schwit1 writes: A parking ticket, traffic citation or involvement in a minor fender-bender are enough to get a person's name and other personal information logged into a massive, obscure federal database run by the U.S. military.

The Law Enforcement Information Exchange, or LinX, has already amassed 506.3 million law enforcement records ranging from criminal histories and arrest reports to field information cards filled out by cops on the beat even when no crime has occurred.

Submission + - Mercury Has Shrunk More than Thought (sciencemag.org)

sciencehabit writes: Measuring just 4880 kilometers across, Mercury is a small world. The planet became slightly smaller as its interior cooled, which caused Mercury to shrink, buckling its surface and creating numerous cliffs and ridges. Now, after studying 5934 of these features, researchers report online today in Nature Geoscience that Mercury's contraction was much greater than previously thought: During the past 4 billion years, the planet's diameter decreased by 7 to 14 kilometers. The greater estimate of shrinkage accords with models that predict how much a rocky planet should contract as its interior cools; the new work may also lend insight into the evolution of extrasolar planets that, like Mercury and unlike Earth, lack any moving continents.

Submission + - The Poor Neglected Gifted Child

theodp writes: "Korea, Taiwan, and Singapore," explains The Boston Globe's Amy Crawford in The Poor Neglected Gifted Child, "have national laws requiring that children be screened for giftedness, with top scorers funneled into special programs. China is midway through a 10-year 'National Talent Development Plan' to steer bright young people into science, technology, and other in-demand fields." It seems to be working — America's tech leaders are literally going to Washington with demands for "comprehensive immigration reform that allows for the hiring of the best and brightest". But in the U.S., Crawford laments, "we focus on steering all extra money and attention toward kids who are struggling academically, or even just to the average student" and "risk shortchanging the country in a different way." The problem advocates for the gifted must address, Crawford explains, is to "find ways for us to develop our own native talent without exacerbating inequality." And address it we must. "How many people can become an astrophysicist or a PhD in chemistry?" asks David Lubinski, a psychologist at Vanderbilt University. We really have to look for the best — that's what we do in the Olympics, that's what we do in music, and that's what we need to with intellectual capital."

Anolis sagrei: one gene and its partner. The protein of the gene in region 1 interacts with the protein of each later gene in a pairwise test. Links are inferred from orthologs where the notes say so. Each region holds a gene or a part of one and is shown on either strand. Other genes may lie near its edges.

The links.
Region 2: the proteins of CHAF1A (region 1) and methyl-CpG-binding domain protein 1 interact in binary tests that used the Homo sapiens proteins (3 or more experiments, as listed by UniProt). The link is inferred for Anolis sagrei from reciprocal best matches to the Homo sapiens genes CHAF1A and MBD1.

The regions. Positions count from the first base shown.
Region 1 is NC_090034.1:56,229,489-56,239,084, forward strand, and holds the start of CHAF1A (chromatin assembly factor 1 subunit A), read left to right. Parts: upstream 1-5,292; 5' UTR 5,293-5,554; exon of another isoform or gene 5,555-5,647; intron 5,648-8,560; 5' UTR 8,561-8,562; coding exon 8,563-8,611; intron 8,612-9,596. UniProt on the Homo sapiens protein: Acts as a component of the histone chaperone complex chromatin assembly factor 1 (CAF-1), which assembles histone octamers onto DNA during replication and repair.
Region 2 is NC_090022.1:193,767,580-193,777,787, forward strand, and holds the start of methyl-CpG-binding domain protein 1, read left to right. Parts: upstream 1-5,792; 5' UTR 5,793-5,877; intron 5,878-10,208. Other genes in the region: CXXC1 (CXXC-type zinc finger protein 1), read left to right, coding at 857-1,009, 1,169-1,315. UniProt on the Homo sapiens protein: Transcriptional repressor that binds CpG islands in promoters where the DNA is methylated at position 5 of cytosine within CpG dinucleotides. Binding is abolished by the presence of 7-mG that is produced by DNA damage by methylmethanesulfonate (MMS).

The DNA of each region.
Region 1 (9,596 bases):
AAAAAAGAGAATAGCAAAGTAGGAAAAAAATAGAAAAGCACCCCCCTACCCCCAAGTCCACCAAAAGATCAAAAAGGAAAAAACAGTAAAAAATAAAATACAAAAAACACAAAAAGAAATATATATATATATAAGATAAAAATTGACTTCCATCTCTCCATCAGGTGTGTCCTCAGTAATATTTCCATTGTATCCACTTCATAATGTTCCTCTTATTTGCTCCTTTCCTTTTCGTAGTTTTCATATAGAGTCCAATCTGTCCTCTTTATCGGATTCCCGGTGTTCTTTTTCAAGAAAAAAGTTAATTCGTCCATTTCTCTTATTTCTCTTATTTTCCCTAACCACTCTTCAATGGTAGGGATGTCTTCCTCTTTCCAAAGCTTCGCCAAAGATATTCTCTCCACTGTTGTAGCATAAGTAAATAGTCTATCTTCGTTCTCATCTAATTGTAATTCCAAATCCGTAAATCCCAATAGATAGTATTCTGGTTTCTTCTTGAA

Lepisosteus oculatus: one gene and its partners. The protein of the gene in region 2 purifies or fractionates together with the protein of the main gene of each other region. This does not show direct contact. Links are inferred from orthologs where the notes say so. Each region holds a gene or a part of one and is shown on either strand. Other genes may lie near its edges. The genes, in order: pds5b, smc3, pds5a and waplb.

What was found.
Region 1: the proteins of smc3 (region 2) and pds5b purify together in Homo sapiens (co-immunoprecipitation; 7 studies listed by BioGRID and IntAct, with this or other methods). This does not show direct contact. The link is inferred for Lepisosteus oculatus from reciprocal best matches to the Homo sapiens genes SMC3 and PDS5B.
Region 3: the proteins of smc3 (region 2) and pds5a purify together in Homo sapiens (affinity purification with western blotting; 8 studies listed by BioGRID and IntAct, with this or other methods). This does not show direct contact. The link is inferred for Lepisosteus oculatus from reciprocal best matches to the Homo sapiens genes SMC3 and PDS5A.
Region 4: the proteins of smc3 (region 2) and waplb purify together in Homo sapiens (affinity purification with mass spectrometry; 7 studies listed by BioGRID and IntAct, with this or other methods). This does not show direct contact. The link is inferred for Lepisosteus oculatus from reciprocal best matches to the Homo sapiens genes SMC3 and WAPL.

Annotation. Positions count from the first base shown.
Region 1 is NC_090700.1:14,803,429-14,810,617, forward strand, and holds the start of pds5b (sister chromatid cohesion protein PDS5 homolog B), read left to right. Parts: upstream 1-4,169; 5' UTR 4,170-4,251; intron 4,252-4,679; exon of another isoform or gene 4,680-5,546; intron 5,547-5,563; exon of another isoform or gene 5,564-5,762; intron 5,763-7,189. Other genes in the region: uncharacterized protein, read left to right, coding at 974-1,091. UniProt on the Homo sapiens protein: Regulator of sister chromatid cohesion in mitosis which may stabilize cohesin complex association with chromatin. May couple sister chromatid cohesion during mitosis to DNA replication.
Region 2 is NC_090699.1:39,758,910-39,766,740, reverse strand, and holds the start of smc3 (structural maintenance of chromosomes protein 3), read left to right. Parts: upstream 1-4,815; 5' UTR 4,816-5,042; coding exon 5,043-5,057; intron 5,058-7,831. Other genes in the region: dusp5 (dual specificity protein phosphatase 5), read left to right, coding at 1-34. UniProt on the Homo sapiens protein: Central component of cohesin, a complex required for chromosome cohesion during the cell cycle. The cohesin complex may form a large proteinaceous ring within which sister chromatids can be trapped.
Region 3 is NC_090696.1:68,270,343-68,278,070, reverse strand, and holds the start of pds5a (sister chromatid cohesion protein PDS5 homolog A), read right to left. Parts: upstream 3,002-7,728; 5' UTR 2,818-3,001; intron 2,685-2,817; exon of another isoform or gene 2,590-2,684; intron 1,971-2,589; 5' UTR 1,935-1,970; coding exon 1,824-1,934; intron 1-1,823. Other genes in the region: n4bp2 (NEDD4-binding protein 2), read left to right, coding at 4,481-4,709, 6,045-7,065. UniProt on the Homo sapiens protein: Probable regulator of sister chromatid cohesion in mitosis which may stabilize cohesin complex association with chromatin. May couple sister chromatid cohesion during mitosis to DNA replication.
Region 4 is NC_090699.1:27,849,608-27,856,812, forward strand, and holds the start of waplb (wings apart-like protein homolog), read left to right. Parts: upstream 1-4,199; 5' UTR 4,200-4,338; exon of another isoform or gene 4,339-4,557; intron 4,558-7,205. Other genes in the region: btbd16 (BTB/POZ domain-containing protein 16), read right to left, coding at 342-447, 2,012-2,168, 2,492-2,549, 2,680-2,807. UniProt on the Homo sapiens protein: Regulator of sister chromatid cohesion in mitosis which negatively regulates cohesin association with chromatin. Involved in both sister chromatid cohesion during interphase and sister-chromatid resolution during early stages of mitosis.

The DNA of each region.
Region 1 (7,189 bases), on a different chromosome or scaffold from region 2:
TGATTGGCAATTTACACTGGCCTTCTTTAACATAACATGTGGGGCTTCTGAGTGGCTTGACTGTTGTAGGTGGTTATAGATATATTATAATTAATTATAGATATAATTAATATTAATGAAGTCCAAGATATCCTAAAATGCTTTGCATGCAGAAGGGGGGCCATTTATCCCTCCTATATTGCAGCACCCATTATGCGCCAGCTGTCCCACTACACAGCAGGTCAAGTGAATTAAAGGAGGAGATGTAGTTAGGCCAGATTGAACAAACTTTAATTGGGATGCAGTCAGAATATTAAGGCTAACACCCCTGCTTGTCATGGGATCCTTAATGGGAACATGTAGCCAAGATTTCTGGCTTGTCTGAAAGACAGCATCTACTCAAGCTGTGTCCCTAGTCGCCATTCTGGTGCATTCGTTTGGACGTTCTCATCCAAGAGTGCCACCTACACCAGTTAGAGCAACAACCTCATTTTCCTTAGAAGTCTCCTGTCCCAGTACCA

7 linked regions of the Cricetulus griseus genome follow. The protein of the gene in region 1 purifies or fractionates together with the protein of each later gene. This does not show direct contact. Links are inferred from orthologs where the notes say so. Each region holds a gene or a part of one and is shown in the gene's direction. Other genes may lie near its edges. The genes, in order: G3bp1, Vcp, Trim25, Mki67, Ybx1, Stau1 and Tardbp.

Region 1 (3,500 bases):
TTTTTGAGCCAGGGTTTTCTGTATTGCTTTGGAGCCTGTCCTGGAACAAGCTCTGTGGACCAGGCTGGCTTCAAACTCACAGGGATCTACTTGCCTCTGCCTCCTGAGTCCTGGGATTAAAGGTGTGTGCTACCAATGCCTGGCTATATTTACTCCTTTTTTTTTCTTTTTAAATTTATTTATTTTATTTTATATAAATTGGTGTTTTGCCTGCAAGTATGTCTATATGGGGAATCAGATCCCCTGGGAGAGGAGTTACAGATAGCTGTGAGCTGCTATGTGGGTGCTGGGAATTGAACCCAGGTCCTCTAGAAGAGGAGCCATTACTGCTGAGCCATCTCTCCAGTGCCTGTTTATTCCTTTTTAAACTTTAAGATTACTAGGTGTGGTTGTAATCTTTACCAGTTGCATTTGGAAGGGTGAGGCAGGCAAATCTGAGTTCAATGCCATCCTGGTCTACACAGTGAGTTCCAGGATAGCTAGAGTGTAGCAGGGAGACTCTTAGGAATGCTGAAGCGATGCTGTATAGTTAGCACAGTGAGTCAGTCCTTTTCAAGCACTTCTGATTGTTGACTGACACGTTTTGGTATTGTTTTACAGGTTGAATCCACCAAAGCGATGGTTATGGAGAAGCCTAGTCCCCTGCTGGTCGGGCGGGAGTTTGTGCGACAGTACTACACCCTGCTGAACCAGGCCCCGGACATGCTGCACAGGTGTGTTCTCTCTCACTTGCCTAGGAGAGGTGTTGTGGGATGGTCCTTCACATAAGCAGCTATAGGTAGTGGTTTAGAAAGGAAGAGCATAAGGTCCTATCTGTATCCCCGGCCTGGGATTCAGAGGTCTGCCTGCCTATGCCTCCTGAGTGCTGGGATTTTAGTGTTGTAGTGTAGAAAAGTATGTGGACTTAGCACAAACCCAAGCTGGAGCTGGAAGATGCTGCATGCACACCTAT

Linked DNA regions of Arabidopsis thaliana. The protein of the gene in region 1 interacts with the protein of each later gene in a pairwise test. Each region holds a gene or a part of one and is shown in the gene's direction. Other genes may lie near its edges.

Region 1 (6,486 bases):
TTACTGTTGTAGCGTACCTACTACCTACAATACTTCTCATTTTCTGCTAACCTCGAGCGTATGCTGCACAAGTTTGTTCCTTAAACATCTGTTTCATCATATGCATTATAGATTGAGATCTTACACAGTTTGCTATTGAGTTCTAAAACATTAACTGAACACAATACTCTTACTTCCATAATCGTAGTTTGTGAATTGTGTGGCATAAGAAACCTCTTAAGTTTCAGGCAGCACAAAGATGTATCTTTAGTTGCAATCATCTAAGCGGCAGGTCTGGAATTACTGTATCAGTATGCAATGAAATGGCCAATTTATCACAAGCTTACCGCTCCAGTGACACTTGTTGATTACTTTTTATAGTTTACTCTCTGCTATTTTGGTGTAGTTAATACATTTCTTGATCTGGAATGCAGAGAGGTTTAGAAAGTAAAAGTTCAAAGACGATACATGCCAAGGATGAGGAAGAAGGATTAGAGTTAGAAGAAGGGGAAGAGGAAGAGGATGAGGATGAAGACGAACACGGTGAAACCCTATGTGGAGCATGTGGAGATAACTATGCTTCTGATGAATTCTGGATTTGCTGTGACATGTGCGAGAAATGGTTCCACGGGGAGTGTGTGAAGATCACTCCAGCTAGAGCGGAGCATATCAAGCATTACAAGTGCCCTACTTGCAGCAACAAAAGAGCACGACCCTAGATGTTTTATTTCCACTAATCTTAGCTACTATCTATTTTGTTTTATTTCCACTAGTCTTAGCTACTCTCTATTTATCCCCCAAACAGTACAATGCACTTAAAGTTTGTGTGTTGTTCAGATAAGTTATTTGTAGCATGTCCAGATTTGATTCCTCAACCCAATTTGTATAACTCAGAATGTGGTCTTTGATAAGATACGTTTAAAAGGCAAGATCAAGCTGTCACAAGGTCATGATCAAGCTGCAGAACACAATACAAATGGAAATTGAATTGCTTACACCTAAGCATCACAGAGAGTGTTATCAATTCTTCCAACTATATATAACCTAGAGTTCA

Submission + - Google Pushes Back Against Data Localization (nytimes.com)

Boweravid writes: The big tech companies have put forth a united front when it comes to pushing back against the government after revelations of mass surveillance. But their cooperation goes only so far.

Microsoft this week suggested that it would deepen its existing efforts to allow customers to store their data near them and outside the United States. Google, for its part, has been fighting this notion of so-called data localization.

“If data localization and other efforts are successful, then what we will face is the effective Balkanization of the Internet and the creation of a ‘splinternet’ broken up into smaller national and regional pieces, with barriers around each of the splintered Internets to replace the global Internet we know today,” Richard Salgado, Google’s director of law enforcement and information security, told a congressional panel in November.

Without life, Biology itself would be impossible.